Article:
Interview with CBA President Ray Adlington
CBA President Ray Adlington discusses his priorities for the year ahead and the Association’s role in helping legal professionals acquire the skills they need to succeed.
Halifax tax lawyer Ray Adlington, a partner at McInnes Cooper, became president of the Canadian Bar Association on September 1. In an interview with CBA National, he discussed his priorities for the year ahead and the Association’s role in helping legal professionals acquire the skills they need to succeed.
CBA National: This is a challenging time for the profession. We’re seeing a variety of new business models challenging traditional firms. Technology is forcing lawyers to reconsider how they both deliver and bill for their services. Law schools are being questioned about whether they’re properly preparing lawyers for the future. The profession is still facing issues surrounding diversity, and the justice system itself under strain. With all that in mind can you tell us what you’ve identified as your priorities for the year ahead?
Ray Adlington: That’s an accurate depiction of where the profession stands today. Before speaking about my personal priority, the priorities the CBA’s Board have identified for the year are increasing member value and enhancing member satisfaction with their CBA experience. Based upon the results of member surveys, the Board has also identified two advocacy priorities for the year: improving access to justice and protecting solicitor/client privilege. We will be communicating back to members over the course of the year as our work progresses.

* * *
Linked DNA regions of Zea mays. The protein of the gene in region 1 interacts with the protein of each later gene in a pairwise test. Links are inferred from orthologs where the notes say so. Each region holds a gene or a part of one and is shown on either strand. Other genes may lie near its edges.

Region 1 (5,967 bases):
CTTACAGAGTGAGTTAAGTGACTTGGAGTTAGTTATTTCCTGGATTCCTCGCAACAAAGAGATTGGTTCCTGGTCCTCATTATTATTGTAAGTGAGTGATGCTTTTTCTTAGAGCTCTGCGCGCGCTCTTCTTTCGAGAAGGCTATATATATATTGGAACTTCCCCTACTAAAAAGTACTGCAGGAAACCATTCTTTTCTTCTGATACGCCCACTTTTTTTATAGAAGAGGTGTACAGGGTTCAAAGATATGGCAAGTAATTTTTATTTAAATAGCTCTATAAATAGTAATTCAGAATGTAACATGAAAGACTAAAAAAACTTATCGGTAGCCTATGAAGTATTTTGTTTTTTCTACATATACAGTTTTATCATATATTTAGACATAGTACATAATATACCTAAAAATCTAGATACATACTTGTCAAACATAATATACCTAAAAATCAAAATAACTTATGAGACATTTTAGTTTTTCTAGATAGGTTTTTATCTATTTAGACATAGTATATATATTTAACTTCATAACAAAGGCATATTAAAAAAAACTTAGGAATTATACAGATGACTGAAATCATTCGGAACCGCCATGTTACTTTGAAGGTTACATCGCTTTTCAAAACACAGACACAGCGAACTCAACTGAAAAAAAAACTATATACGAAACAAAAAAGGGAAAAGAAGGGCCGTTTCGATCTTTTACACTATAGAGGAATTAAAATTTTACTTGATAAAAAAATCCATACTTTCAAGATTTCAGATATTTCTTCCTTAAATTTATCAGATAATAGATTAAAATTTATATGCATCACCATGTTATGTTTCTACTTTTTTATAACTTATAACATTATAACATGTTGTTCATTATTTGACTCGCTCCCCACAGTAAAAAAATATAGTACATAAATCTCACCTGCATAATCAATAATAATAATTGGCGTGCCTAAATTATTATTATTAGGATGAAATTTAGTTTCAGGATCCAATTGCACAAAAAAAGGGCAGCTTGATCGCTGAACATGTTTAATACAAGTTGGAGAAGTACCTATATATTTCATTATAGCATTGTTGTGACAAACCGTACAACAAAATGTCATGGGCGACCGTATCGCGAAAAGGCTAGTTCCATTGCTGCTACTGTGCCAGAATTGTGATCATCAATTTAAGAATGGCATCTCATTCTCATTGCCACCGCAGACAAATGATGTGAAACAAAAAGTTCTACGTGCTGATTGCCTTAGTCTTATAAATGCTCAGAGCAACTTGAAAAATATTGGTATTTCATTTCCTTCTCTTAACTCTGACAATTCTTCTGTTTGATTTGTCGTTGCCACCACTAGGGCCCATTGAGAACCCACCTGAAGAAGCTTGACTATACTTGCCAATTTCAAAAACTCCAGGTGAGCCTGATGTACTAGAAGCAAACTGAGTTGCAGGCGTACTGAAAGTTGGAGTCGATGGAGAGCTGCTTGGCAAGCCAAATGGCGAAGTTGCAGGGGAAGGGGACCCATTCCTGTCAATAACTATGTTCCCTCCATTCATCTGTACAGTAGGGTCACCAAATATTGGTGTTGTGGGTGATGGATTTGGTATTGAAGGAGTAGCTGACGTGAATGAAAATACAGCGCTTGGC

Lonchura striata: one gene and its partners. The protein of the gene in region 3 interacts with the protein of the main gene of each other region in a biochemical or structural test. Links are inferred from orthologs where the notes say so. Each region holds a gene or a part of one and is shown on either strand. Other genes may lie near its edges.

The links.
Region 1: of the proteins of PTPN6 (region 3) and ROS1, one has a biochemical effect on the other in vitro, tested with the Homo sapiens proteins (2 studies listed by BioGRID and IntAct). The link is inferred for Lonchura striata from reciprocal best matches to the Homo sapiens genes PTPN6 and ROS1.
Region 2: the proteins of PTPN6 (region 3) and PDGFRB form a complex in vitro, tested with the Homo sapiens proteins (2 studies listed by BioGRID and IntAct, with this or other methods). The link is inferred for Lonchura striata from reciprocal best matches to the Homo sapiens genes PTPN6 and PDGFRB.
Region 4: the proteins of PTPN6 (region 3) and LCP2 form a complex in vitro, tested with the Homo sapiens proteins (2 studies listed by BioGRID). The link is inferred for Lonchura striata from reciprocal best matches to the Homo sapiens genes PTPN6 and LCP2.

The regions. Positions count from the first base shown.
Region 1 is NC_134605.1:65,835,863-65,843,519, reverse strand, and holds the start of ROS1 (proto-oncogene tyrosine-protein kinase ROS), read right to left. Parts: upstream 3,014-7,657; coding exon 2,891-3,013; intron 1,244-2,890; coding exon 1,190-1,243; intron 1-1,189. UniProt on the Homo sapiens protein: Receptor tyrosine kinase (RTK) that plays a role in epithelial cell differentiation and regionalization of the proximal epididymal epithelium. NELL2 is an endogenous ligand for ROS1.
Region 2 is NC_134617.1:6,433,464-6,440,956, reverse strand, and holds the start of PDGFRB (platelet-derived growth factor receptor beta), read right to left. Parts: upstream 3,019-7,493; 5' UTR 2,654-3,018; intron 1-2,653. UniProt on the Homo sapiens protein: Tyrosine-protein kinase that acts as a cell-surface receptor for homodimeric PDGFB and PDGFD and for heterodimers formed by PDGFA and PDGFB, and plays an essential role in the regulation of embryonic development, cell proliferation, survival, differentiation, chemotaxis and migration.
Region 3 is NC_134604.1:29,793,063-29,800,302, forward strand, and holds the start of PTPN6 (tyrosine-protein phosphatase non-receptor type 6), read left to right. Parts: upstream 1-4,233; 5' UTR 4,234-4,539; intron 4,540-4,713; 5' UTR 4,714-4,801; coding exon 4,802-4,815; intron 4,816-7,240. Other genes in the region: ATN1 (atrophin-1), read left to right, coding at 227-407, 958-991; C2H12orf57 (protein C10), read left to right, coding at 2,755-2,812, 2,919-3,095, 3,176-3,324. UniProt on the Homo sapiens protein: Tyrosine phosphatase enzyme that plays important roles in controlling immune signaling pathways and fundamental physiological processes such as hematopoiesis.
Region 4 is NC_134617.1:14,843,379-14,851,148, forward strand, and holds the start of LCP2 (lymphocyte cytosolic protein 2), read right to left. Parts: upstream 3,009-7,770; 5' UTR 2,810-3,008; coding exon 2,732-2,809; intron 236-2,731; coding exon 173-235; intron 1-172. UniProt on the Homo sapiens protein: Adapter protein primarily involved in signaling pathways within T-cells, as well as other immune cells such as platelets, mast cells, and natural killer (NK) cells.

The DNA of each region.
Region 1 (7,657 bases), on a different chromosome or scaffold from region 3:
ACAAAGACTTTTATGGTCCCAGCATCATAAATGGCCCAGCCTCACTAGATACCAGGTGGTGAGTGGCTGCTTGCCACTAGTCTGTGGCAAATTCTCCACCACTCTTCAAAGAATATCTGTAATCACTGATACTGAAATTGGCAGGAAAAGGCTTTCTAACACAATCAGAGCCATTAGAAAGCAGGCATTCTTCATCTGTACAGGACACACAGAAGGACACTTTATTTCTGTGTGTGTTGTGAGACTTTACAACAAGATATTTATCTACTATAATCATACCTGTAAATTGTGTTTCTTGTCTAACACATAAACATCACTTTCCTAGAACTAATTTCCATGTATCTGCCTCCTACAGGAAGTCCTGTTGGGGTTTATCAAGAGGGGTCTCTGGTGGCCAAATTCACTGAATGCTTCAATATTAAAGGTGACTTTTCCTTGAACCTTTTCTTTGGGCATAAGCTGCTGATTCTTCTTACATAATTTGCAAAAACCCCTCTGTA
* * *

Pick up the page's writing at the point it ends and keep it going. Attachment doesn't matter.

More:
As a personal priority, I will be focused on advancing inclusivity within the legal profession. We know certain cultural identities are under-represented in our profession generally and in leadership positions particularly. We know the stigma that attaches to depression and other mental illnesses that does not attach to cancer and other physical ailments. This year, I am looking forward to working with equality-seeking groups and our Wellness Subcommittee to educate members around combating their implicit biases by recognizing them, accepting that they hold them, and then reflecting that analysis into the judgments made about the different behaviours that other people bring to a particular setting.
N: You’re a cisgendered, heterosexual white man. What does a man like you know about inclusivity?
RA: All true, but my upbringing was itinerant. My father served in the Air Force and we moved around a lot, so I was always the new kid in school. To that degree, I understand what it feels like to be excluded, even though my experience is obviously different from everybody else’s. It is important to remember that people feel exclusion in different settings and in different ways. What I have learned from people, over the years, is how exclusionary behaviours can affect them on a personal and professional level.
Admittedly, I was oblivious to the challenges experienced by women lawyers, lawyers of colour, Indigenous lawyers, LGBTQ lawyers, and lawyers with disabilities for the first decade of my legal career. Watching the experiences of my daughters in the education system and saying farewell to many of my lawyer friends who did not look like me as they left the firm, the city, and occasionally the profession entirely forced me to accept that I benefit from an unfair advantage. For the past five years, I have worked with Ritu Bhasin. She has both educated me on the effect of differences across the multiple dimensions of behaviour and helped me develop inclusive leadership approaches.